For most people it is hard to understand volume. I am one of them. That's it.
How much time would it take you to understand moving average? Or MACD ? Or RSI? We all learned how to use new indicators in matter of hours, however volume is not something as obvious.
It's not that people don't want to learn it. It is just so much harder to learn it than any other technical indicator.
What is needed is a short description about meaning of volume (not 1000 page books) and tons of examples how volume should affect our decision
I'd like to offer a straightforward volume scenario. I am sure there are others but to me there is at least this one that should provide a relatively simple avenue to learn.
Suppose you are trading using the Depth of Market. Suppose you got comfortable with a certain product (e.g. the ES or the Bund). Suppose also, because you got comfortable, that you now have a pretty good idea what the average size traded at each level is.
Now suppose that at one point you start seeing trades taking place that are 3 times as big as the average size that you know usually take place.
That's the first indication that something may be happening. It could be that somebody is trying to 'defend' a specific level. It could be that that specific price is of interest to many people. Or it could be other things.
Clearly, 'something' happening is not enough of a description, but if you haven't already done so and if you're interested, I would recommend 2 sets of videos that delve into this concept and, again, in my view provide enough of a starting point to be able to build your own understanding on the subject of volume.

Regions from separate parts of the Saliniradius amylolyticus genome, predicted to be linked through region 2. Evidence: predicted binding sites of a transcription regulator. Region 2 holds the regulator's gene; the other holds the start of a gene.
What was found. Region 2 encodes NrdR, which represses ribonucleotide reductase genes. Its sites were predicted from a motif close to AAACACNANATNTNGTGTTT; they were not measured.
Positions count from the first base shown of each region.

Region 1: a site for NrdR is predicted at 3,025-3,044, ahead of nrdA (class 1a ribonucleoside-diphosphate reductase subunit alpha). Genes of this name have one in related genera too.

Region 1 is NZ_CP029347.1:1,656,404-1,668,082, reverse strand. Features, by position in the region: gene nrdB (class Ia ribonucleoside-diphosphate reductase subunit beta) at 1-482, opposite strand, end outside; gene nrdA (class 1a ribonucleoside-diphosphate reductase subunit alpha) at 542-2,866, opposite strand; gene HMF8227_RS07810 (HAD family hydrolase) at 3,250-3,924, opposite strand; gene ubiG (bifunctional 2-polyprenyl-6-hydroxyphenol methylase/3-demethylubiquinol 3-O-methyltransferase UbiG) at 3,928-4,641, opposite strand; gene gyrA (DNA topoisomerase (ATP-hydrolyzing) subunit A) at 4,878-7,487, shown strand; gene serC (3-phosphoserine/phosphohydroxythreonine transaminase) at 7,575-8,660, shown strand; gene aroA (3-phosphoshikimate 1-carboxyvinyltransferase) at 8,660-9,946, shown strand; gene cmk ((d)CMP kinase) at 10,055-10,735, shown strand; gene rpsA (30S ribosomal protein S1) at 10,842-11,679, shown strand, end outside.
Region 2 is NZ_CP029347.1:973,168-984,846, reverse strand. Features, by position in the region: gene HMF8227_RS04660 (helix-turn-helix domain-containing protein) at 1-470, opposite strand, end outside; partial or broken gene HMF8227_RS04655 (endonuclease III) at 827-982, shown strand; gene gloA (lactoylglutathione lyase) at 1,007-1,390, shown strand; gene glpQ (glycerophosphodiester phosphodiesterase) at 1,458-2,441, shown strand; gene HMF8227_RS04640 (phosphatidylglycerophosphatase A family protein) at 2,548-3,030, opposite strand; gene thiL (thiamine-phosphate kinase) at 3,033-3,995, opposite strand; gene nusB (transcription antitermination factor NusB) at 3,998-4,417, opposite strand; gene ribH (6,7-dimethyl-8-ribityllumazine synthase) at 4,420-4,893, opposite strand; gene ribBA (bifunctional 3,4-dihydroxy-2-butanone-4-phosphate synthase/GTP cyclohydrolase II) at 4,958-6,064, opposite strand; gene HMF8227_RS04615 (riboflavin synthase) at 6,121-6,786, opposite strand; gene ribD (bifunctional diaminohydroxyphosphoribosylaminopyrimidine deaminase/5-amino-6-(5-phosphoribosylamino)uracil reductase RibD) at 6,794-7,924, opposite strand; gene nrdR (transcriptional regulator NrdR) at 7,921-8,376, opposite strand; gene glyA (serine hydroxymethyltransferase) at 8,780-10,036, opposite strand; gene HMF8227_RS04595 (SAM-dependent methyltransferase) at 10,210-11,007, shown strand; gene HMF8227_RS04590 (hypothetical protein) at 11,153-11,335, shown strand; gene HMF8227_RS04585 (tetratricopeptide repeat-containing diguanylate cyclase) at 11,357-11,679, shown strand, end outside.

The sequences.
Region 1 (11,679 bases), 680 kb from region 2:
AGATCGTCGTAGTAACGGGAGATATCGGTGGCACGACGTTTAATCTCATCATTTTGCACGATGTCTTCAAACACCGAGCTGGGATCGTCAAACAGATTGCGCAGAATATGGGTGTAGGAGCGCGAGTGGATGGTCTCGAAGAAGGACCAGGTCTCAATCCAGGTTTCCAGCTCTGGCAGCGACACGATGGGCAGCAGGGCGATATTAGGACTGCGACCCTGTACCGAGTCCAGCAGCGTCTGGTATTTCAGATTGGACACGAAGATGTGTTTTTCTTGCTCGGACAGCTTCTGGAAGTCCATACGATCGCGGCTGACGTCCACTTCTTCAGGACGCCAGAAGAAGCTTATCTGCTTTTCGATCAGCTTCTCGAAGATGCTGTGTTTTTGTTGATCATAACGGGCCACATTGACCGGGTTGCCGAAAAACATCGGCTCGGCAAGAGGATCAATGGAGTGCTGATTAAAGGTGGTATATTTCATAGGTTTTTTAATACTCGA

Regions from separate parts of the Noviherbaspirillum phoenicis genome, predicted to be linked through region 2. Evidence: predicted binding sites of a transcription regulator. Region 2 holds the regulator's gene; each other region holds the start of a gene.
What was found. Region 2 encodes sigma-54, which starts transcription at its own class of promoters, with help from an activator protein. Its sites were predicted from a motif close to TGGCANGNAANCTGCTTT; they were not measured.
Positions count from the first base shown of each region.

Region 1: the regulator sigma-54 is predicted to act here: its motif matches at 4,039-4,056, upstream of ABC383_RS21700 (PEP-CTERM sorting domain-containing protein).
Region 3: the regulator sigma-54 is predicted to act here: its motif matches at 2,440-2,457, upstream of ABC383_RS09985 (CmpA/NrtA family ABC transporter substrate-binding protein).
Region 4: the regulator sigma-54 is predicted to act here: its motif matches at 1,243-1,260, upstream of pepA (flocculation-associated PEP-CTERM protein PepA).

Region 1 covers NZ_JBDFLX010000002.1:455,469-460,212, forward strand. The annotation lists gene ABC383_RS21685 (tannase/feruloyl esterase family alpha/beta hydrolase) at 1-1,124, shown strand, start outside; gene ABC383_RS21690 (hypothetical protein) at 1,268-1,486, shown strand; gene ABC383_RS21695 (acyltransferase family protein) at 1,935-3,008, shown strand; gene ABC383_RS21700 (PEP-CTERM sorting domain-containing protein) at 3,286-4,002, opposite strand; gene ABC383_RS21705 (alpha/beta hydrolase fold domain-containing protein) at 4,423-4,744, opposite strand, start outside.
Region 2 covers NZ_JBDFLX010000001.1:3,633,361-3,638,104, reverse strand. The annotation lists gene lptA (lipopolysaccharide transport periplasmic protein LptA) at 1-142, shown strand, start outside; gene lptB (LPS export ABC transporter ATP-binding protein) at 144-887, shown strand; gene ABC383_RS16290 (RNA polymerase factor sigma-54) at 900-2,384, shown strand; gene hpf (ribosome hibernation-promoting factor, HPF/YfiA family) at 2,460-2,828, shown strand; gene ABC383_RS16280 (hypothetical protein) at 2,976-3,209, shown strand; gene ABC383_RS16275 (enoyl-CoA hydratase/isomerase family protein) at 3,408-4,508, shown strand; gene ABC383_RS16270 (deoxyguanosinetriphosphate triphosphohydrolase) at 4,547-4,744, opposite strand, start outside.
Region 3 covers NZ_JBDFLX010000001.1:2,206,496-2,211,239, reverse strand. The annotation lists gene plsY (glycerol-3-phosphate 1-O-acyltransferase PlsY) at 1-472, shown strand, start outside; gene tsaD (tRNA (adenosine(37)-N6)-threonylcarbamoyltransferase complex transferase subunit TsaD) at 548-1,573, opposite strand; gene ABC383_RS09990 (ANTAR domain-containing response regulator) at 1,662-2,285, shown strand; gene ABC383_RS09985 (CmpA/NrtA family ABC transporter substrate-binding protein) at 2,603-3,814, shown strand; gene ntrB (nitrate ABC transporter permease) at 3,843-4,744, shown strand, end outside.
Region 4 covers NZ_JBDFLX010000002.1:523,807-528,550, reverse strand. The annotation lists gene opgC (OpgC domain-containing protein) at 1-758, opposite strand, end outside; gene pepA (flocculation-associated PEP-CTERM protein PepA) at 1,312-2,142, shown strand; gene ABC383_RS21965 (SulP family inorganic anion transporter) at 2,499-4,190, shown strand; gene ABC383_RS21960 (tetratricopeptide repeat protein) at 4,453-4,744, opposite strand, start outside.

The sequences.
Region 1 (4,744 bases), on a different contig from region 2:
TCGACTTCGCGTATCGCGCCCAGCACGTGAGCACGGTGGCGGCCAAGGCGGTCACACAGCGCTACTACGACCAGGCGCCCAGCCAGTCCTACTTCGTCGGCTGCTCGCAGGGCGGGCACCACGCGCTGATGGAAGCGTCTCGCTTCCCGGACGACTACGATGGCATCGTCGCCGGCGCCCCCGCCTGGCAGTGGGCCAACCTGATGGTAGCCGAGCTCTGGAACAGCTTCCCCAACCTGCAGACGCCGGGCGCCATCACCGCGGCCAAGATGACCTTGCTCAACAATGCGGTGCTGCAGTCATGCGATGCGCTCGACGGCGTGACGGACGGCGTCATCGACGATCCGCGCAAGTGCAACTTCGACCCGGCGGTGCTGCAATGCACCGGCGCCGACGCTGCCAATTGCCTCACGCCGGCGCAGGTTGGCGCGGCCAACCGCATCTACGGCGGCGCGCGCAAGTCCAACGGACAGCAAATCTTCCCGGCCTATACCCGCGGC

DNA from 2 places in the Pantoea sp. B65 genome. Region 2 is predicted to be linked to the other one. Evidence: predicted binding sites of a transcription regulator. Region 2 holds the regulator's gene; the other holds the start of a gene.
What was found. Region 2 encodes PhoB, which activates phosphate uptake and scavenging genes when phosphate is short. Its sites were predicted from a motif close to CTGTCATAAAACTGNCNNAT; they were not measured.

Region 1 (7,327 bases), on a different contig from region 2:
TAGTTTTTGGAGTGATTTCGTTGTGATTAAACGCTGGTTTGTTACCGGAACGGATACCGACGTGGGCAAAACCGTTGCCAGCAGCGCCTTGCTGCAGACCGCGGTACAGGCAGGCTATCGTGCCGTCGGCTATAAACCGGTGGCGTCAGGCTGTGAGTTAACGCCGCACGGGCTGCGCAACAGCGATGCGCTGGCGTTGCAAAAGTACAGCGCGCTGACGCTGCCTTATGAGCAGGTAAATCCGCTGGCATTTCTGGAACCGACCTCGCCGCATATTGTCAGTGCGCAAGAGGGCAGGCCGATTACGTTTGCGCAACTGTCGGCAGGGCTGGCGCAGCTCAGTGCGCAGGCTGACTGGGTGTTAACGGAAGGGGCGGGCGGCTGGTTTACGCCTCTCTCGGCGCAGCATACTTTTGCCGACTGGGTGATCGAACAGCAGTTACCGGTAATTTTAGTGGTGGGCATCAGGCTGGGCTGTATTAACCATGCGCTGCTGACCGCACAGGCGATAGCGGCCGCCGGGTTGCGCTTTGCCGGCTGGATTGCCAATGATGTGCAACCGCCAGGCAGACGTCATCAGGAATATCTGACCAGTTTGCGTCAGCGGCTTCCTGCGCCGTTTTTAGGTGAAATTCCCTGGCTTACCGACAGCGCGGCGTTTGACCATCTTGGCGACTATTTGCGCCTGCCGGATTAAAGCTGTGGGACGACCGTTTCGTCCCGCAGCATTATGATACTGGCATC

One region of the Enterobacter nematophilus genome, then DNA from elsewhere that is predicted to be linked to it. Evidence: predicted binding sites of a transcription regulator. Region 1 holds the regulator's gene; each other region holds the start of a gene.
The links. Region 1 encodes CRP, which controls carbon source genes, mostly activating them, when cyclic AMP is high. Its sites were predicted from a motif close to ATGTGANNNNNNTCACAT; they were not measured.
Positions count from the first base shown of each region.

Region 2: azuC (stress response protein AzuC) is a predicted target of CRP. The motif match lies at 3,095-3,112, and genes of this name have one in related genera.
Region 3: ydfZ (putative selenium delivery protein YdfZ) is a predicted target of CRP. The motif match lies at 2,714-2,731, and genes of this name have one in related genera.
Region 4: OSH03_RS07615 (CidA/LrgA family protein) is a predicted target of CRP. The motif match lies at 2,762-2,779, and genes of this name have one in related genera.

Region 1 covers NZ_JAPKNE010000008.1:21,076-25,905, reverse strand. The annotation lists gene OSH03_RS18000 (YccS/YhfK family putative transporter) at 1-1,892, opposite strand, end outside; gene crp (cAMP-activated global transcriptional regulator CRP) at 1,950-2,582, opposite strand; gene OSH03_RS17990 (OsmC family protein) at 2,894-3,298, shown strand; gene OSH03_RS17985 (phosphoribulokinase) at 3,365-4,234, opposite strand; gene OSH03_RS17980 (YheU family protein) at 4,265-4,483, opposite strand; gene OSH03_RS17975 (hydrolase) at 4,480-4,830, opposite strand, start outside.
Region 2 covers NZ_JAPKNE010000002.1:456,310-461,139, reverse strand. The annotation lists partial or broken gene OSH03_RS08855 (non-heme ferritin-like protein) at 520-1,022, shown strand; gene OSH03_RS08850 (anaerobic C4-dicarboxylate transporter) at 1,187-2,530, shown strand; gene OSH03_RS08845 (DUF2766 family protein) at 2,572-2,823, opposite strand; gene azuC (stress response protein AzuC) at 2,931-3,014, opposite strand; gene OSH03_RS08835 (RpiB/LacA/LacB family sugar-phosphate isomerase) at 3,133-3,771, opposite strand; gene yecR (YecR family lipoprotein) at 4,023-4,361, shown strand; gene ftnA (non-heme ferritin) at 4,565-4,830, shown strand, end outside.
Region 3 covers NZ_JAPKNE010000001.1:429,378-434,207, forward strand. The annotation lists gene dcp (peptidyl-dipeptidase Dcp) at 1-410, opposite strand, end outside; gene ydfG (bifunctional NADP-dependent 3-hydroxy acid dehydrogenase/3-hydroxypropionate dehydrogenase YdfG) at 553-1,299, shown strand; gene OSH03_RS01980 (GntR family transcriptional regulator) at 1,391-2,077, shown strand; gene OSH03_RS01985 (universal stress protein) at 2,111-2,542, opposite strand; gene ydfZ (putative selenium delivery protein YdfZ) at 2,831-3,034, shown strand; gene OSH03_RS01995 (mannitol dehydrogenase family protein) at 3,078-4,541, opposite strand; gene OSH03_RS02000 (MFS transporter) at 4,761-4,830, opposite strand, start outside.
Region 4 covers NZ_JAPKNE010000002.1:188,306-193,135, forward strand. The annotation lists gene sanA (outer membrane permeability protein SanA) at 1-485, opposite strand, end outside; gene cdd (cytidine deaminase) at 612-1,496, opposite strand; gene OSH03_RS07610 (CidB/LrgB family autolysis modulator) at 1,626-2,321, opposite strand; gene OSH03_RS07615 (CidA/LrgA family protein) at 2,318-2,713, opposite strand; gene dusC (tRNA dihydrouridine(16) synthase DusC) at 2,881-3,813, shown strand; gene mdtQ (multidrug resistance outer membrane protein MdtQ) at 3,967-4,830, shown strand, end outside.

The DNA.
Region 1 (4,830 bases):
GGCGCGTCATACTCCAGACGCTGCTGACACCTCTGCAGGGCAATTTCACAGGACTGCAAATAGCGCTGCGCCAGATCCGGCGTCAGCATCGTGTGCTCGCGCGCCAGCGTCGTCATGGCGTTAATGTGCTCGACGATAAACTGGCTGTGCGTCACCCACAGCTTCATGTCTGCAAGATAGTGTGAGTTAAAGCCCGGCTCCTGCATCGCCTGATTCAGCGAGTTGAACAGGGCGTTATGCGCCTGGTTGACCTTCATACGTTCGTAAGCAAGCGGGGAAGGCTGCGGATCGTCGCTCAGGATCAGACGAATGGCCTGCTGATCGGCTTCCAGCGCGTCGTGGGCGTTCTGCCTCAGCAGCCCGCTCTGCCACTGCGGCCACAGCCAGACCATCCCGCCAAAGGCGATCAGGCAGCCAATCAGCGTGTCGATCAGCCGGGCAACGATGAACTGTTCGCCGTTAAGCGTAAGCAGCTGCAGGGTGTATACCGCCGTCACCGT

Unlike RSI or MACD, volume is not an indicator. You want to buy at 1.27 and I want to sell so we do a deal and we exchange a contract. This creates a volume of 1. Someone else then wants to buy at 1.2701 and someone else is willing to sell and another deal happens so this creates another volume of 1. If there was limit orders of 1 at each level then the price will move up accordingly.
This is order Flow, what makes the market move up or down, nothing to do with an indicator, and all of that can be seen on a DOM. The whole thing can take a while indeed to learn, but understand that volume is simply exchanging contracts and the only thing that makes the price move (or I should just say the only thing that makes the price very simply), is key.
This is not like using an indicator whose use is debatable, but just the mechanism of the market. I have not decided it is the case and this is not coming from me, it is simple a fact and how the market moves.
Everyone uses and looks at volume simply by looking at the price, even if unknowingly. It is the underlying of the price. Volume precedes the price.
My view is price does not move without volume - be it big or small amounts. Trades must occur for price action data to be printed, thus volume must be present before price action data can be created, generated and documented. It is important to note the size of the move is not always representative of the volume involved. A little can go a long ways just as a lot can go nowhere and visa versa. It took me a long time to accept that it's not always (hardly ever) a F=MA type equation to solve. And sometimes s___ just happens.
What I find most interesting is in the quantifying of volume as aggressive sell volume or aggressive buy volume. Trades at the ask are buys and trades as the bid are sells - hope I said that right. But in the end it doesn't really matter, its just a consistent way to quantify or measure it.